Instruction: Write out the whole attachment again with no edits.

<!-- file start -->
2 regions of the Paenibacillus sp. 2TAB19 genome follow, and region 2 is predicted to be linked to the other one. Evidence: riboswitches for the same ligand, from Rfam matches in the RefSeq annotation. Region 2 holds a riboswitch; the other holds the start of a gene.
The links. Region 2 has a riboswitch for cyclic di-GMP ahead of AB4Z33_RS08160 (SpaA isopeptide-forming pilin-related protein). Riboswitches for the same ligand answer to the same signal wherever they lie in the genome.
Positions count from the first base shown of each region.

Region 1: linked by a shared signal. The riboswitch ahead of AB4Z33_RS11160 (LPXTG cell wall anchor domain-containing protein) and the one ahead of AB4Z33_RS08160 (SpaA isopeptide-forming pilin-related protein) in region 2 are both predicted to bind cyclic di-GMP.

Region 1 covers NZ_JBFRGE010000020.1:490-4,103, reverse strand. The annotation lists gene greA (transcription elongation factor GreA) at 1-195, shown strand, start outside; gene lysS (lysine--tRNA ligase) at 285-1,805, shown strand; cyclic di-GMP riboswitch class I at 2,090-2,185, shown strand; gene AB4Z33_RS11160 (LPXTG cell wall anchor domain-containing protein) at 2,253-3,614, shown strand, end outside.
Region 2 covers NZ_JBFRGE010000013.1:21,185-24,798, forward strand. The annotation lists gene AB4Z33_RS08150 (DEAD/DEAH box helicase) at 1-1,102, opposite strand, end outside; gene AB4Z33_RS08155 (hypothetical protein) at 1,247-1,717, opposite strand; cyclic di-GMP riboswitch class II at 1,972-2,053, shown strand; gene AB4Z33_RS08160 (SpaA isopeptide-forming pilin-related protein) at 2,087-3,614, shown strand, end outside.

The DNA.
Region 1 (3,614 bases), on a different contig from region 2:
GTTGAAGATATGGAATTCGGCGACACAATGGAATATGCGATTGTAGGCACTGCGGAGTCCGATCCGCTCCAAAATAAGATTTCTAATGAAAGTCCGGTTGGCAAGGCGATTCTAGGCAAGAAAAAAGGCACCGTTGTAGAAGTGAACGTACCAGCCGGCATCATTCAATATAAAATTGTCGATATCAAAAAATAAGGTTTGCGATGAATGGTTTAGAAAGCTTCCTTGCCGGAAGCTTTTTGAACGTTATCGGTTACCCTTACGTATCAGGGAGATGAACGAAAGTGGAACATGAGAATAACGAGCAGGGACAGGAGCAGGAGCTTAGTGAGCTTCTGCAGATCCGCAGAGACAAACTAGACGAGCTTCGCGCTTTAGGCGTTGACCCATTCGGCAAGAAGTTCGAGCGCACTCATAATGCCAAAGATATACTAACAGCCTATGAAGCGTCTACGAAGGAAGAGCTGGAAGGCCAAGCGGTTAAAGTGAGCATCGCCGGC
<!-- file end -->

2 regions of the Paenibacillus sp. 2TAB19 genome follow, and region 2 is predicted to be linked to the other one. Evidence: riboswitches for the same ligand, from Rfam matches in the RefSeq annotation. Region 2 holds a riboswitch; the other holds the start of a gene.
The links. Region 2 has a riboswitch for cyclic di-GMP ahead of AB4Z33_RS08160 (SpaA isopeptide-forming pilin-related protein). Riboswitches for the same ligand answer to the same signal wherever they lie in the genome.
Positions count from the first base shown of each region.

Region 1: linked by a shared signal. The riboswitch ahead of AB4Z33_RS11160 (LPXTG cell wall anchor domain-containing protein) and the one ahead of AB4Z33_RS08160 (SpaA isopeptide-forming pilin-related protein) in region 2 are both predicted to bind cyclic di-GMP.

Region 1 covers NZ_JBFRGE010000020.1:490-4,103, reverse strand. The annotation lists gene greA (transcription elongation factor GreA) at 1-195, shown strand, start outside; gene lysS (lysine--tRNA ligase) at 285-1,805, shown strand; cyclic di-GMP riboswitch class I at 2,090-2,185, shown strand; gene AB4Z33_RS11160 (LPXTG cell wall anchor domain-containing protein) at 2,253-3,614, shown strand, end outside.
Region 2 covers NZ_JBFRGE010000013.1:21,185-24,798, forward strand. The annotation lists gene AB4Z33_RS08150 (DEAD/DEAH box helicase) at 1-1,102, opposite strand, end outside; gene AB4Z33_RS08155 (hypothetical protein) at 1,247-1,717, opposite strand; cyclic di-GMP riboswitch class II at 1,972-2,053, shown strand; gene AB4Z33_RS08160 (SpaA isopeptide-forming pilin-related protein) at 2,087-3,614, shown strand, end outside.

The DNA.
Region 1 (3,614 bases), on a different contig from region 2:
GTTGAAGATATGGAATTCGGCGACACAATGGAATATGCGATTGTAGGCACTGCGGAGTCCGATCCGCTCCAAAATAAGATTTCTAATGAAAGTCCGGTTGGCAAGGCGATTCTAGGCAAGAAAAAAGGCACCGTTGTAGAAGTGAACGTACCAGCCGGCATCATTCAATATAAAATTGTCGATATCAAAAAATAAGGTTTGCGATGAATGGTTTAGAAAGCTTCCTTGCCGGAAGCTTTTTGAACGTTATCGGTTACCCTTACGTATCAGGGAGATGAACGAAAGTGGAACATGAGAATAACGAGCAGGGACAGGAGCAGGAGCTTAGTGAGCTTCTGCAGATCCGCAGAGACAAACTAGACGAGCTTCGCGCTTTAGGCGTTGACCCATTCGGCAAGAAGTTCGAGCGCACTCATAATGCCAAAGATATACTAACAGCCTATGAAGCGTCTACGAAGGAAGAGCTGGAAGGCCAAGCGGTTAAAGTGAGCATCGCCGGC